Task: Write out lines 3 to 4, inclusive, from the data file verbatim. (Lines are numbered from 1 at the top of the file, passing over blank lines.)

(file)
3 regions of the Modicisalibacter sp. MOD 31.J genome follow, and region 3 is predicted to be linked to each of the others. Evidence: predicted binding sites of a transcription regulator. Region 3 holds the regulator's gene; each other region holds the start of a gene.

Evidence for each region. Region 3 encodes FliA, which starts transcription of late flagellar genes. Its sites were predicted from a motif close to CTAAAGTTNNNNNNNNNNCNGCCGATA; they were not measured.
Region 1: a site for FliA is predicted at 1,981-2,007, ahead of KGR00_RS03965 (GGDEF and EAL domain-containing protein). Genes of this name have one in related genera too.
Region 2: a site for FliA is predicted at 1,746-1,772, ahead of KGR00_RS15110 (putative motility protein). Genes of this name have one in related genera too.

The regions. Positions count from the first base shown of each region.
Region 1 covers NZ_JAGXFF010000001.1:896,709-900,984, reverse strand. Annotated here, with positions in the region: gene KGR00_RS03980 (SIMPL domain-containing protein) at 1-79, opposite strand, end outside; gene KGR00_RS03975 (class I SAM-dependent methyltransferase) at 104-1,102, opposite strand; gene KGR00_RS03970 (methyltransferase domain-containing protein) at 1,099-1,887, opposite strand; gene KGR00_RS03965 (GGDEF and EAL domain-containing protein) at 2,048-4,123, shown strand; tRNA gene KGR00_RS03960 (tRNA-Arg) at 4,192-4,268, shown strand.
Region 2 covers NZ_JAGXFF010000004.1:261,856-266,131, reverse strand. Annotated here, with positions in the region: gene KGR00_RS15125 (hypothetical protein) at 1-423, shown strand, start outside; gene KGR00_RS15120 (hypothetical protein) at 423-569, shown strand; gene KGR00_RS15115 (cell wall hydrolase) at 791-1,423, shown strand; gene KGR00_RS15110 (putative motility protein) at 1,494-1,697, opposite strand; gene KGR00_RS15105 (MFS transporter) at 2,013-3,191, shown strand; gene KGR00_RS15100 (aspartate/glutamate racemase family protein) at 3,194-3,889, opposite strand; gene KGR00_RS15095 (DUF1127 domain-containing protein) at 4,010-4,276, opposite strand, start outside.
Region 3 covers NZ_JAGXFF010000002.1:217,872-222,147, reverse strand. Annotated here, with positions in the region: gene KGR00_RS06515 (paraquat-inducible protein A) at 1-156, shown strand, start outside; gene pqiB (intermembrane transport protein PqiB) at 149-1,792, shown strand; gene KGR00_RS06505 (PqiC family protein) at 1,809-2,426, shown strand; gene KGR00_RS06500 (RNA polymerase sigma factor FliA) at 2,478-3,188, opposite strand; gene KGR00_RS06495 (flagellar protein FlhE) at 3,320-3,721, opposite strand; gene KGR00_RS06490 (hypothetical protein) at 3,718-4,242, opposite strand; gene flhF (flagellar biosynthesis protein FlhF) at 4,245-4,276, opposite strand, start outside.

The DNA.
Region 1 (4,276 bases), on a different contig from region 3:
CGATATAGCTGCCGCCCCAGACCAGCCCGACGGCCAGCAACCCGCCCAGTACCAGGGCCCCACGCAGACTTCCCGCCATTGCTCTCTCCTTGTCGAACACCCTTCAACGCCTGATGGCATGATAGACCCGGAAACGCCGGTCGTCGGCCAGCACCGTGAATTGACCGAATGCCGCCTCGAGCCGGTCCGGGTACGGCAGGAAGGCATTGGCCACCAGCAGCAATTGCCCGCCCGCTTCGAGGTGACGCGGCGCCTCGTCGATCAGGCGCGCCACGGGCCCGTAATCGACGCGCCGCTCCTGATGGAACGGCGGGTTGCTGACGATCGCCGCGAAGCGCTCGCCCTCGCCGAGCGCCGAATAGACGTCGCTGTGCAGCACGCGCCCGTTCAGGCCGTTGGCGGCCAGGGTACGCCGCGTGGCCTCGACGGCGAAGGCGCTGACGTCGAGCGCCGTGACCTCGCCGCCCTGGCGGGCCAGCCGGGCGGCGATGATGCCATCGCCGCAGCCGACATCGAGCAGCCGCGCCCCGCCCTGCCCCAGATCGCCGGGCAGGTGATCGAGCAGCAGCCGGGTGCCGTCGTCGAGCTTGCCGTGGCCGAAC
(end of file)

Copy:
Region 1: a site for FliA is predicted at 1,981-2,007, ahead of KGR00_RS03965 (GGDEF and EAL domain-containing protein). Genes of this name have one in related genera too.
Region 2: a site for FliA is predicted at 1,746-1,772, ahead of KGR00_RS15110 (putative motility protein). Genes of this name have one in related genera too.